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Both sides are still negotiating or, depending on whom you listen to, theyre not. Other issues have taken center stage in the past several days: the near-bombing of Times Square, the disastrous oil spill in the Gulf of Mexico and the tough new immigration law in Arizona.
But financial regulatory reform is still out there, still on the front burner, still an issue fraught with political peril for both parties. Some of the major players on Capitol Hill have shied away from weighing in on the topic, citing the sensitive and ongoing nature of the conversations. But other key lawmakers are sharing with Roll Call readers their views on where the debate ought to go in the tense final days whats being discussed, whats essential and whats being forgotten.
The economic landscape has undergone significant changes since the beginning of the economic crisis, and the Wall Street reform legislation currently being considered in the Senate will make further changes. While many issues have been touted as benefits of Wall Street reform, one that has been overlooked is how this legislation will enhance the safety and soundness of depository institutions.
America needs smart financial reforms that protect investors from fraud, address government regulatory failures and keep the government in the role of an unbiased quality-control technician instead of a corporate owner or bailout backstop. But if the Democrats in Congress get their way, we can expect more bailouts, more centralized control of our economy and more waste, fraud and abuse. Indeed, when regulators are given unchecked power and limitless discretion, they become unmanageable.
Over the past few weeks, theres been a lot of talk and much ink spilled about solving the problem of banks that are too big to fail. Sen. Sherrod Brown (D-Ohio) and I, along with Sens. Bob Casey (D-Pa.), Jeff Merkley (D-Ore.), Sheldon Whitehouse (D-R.I.), Tom Harkin (D-Iowa) and Roland Burris (D-Ill.), introduced a bill to place strict limits on the size and leverage used by systemically significant banks and nonbanks alike.
The old joke that circulates around Capitol Hill (at least on the House side) is that the Senate is Washingtons legislative hospice: a place where good bills and ideas go to die a slow and quiet death.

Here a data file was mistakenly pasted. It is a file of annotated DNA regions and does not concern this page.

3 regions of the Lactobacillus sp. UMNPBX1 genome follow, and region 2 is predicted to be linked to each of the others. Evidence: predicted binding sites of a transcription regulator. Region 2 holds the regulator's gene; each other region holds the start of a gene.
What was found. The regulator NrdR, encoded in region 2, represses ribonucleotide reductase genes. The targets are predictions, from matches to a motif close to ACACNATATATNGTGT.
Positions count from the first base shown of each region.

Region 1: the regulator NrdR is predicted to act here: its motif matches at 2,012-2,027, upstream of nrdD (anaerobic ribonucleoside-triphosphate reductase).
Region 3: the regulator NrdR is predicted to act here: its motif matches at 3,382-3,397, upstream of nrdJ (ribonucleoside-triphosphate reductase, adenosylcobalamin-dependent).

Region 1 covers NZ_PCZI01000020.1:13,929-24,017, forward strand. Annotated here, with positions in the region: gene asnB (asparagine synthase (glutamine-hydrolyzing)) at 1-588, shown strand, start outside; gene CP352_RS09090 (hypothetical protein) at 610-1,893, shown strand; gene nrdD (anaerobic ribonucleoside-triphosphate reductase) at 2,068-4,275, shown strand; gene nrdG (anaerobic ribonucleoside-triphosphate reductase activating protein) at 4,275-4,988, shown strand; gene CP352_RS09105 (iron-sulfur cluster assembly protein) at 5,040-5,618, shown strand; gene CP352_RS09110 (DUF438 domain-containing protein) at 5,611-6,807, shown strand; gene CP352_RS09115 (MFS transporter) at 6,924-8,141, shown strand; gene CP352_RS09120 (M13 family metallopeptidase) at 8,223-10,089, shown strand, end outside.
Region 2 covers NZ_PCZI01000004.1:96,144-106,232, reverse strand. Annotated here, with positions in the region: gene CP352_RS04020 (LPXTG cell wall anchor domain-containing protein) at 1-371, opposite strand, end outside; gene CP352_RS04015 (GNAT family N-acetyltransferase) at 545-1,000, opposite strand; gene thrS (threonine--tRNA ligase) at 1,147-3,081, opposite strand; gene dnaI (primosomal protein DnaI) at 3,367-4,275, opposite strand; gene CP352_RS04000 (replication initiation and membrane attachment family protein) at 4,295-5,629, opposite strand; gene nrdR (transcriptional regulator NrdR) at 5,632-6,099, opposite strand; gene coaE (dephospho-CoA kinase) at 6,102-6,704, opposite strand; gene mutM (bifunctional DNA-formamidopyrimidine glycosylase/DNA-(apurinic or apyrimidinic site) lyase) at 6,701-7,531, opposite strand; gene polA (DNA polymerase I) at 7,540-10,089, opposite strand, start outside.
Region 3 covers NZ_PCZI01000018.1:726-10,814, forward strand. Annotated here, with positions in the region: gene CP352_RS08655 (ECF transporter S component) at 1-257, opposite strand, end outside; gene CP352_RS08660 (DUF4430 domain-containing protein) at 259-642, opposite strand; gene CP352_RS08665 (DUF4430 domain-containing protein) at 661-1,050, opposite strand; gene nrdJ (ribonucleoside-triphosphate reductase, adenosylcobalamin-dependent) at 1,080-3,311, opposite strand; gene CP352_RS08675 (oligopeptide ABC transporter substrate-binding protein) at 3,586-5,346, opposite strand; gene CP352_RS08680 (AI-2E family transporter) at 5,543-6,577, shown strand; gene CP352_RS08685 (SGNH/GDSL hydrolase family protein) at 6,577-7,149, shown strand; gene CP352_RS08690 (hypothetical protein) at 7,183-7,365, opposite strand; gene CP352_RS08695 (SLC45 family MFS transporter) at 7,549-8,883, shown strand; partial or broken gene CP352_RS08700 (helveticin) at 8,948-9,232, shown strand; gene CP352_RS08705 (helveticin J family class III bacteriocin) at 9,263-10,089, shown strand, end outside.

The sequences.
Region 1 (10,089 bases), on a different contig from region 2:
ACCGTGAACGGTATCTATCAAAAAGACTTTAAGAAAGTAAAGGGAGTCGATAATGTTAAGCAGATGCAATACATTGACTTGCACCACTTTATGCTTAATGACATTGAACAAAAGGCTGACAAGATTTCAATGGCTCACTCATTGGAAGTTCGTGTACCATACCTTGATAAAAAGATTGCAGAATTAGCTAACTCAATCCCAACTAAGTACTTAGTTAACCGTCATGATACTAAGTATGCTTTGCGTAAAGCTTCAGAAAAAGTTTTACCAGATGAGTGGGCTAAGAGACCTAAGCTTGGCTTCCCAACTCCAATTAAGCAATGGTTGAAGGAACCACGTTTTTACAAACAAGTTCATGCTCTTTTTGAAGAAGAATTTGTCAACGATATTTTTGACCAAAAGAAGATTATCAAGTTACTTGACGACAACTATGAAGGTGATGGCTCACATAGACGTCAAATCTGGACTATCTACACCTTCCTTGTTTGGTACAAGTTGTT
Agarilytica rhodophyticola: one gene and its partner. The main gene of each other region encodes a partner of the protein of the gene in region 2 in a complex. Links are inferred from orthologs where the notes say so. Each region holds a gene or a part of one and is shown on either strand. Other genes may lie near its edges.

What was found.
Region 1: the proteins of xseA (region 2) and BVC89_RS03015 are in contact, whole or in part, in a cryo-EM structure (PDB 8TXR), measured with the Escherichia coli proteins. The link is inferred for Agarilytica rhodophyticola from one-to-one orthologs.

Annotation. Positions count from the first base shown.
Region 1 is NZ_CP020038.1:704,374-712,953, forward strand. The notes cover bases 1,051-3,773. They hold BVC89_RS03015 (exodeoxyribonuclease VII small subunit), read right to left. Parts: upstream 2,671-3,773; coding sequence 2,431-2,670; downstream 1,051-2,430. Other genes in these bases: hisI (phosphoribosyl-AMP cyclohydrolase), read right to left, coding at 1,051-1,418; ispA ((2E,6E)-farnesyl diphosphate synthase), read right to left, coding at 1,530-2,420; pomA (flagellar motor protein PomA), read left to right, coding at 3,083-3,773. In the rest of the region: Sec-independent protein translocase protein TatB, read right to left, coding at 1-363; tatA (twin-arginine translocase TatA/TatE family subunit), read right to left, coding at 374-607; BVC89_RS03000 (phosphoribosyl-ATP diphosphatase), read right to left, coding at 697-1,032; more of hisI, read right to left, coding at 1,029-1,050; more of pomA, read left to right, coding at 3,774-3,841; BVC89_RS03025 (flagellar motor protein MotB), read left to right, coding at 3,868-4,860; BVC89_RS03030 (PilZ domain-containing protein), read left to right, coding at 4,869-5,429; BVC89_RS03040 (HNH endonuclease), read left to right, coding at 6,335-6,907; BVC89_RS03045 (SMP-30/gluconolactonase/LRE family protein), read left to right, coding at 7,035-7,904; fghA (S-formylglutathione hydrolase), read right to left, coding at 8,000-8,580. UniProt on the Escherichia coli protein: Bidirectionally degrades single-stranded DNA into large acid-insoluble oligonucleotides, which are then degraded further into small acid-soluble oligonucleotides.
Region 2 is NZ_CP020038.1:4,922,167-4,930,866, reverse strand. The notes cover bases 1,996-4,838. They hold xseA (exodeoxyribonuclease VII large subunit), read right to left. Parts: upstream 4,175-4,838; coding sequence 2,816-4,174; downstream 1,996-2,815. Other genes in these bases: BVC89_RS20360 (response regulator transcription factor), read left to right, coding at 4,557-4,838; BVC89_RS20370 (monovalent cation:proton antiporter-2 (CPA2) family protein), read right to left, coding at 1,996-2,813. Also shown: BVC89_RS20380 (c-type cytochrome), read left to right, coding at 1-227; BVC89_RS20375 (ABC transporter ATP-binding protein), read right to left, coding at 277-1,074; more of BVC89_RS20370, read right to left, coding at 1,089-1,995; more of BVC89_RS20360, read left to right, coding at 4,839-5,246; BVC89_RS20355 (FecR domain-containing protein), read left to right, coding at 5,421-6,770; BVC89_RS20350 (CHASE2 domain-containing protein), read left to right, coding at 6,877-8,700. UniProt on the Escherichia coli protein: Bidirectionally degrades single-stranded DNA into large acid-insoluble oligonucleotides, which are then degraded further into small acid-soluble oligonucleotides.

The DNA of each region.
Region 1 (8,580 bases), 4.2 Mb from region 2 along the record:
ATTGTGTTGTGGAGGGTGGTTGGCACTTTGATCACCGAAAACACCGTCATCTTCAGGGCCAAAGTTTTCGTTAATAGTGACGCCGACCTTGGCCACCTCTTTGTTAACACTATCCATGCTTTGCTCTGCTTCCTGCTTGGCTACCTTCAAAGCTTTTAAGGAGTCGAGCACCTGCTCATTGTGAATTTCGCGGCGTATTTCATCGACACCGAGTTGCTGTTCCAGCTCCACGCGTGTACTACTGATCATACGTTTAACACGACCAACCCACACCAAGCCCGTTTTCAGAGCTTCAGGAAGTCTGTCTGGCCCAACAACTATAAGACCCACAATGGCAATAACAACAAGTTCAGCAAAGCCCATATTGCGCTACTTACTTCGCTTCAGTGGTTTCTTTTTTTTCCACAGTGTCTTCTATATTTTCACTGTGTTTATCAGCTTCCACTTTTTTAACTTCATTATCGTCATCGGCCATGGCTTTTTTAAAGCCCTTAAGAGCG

For the past few years, the American taxpayer has been forced to rescue Wall Street institutions from self-inflicted financial ruin. While Main Street continues to bear the pain associated with poor financial choices, the bailout precedent provides little incentive for financial institutions to change their ways and avoid making irresponsible decisions.
Alan Greenspan, the former Federal Reserve chairman and one of the architects of financial deregulation, recently testified to the effect that no one could have predicted the Wall Street collapse of 2008. Really?
As Congress continues to debate legislation that would reshape our financial regulatory system, there is an issue that has garnered relatively little attention, yet it has the potential to shutter thousands of small businesses while fundamentally altering the way families in smaller communities get affordable mortgages. That issue is risk retention.
The people who live and work in the 35th Congressional district of California are thousands of miles from the financial district of New York City. Many of my constituents are working-class and middle-class blacks and Latinos, certainly not Wall Street moguls and in many cases not even investors or stockholders. However, the actions of stockbrokers, traders, bankers and fund managers have profound effects on the families that I represent.
When the Democrats claim they will now hold Wall Street accountable, I guess it depends on what your address is on Wall Street or perhaps who you know in Washington. The Democrats clearly anoint winners and losers in the financial regulatory restructuring bill sponsored by Sen. Chris Dodd (D-Conn.), and it is particularly interesting that the Dodd bill, and other Democrat-supported proposals, supposedly intended to close loopholes, actually create loopholes that benefit many people on Wall Street.
To say that the past few years have been financially challenging would be an understatement. To further say that we are clear of future foreclosures and that where we live doesnt matter when it comes to qualifying for bank loans is simply not true. The 30th Congressional district of Texas, like many communities, is diverse, and its residents should not be denied bank loans because of where they live.